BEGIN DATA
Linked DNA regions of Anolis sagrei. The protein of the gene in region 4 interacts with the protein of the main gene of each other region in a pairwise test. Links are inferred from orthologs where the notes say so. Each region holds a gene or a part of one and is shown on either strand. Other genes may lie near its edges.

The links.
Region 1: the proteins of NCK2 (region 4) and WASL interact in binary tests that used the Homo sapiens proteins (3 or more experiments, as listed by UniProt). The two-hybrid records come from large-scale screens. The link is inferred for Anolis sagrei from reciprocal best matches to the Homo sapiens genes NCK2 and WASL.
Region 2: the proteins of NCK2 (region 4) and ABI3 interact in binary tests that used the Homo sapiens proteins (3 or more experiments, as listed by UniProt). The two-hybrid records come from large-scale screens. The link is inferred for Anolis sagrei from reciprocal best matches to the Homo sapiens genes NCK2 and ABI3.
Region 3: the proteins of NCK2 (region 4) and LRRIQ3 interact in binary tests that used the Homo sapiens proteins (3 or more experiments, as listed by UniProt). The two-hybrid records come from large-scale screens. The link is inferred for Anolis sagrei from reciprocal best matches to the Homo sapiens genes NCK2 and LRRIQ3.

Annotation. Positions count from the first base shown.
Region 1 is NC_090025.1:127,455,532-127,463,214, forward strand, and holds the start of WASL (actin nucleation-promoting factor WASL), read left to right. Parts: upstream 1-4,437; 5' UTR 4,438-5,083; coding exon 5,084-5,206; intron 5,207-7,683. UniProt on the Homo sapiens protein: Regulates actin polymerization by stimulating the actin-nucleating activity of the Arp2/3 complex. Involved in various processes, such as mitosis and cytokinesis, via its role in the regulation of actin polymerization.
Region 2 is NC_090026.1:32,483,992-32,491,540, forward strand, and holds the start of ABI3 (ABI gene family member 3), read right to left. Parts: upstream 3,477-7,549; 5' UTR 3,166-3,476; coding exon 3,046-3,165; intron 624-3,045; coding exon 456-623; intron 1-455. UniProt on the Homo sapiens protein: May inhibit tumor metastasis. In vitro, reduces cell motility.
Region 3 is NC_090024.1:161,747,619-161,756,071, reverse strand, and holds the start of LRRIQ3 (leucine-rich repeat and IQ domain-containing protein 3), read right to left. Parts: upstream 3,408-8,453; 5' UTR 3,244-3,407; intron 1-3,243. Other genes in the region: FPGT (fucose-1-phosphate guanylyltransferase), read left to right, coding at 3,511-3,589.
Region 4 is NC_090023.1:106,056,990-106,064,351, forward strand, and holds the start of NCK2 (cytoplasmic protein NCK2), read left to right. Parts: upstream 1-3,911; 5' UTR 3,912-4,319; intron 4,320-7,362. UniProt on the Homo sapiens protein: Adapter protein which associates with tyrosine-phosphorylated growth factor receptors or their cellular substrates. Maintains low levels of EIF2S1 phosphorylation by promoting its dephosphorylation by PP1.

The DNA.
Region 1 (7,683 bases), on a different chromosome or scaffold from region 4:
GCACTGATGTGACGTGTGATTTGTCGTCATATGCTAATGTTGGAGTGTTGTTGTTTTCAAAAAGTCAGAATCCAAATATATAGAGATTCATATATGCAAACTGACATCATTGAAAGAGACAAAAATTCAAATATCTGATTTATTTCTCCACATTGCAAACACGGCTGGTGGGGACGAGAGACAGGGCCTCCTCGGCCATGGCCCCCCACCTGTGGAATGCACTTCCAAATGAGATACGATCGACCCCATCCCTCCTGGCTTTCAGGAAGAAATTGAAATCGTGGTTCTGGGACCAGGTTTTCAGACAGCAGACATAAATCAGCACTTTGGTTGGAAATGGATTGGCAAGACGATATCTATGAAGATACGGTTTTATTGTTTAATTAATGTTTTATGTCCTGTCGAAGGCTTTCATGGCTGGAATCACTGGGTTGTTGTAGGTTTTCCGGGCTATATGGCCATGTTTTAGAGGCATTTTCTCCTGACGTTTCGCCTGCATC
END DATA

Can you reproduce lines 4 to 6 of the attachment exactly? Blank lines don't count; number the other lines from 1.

Region 2: the proteins of NCK2 (region 4) and ABI3 interact in binary tests that used the Homo sapiens proteins (3 or more experiments, as listed by UniProt). The two-hybrid records come from large-scale screens. The link is inferred for Anolis sagrei from reciprocal best matches to the Homo sapiens genes NCK2 and ABI3.
Region 3: the proteins of NCK2 (region 4) and LRRIQ3 interact in binary tests that used the Homo sapiens proteins (3 or more experiments, as listed by UniProt). The two-hybrid records come from large-scale screens. The link is inferred for Anolis sagrei from reciprocal best matches to the Homo sapiens genes NCK2 and LRRIQ3.

Annotation. Positions count from the first base shown.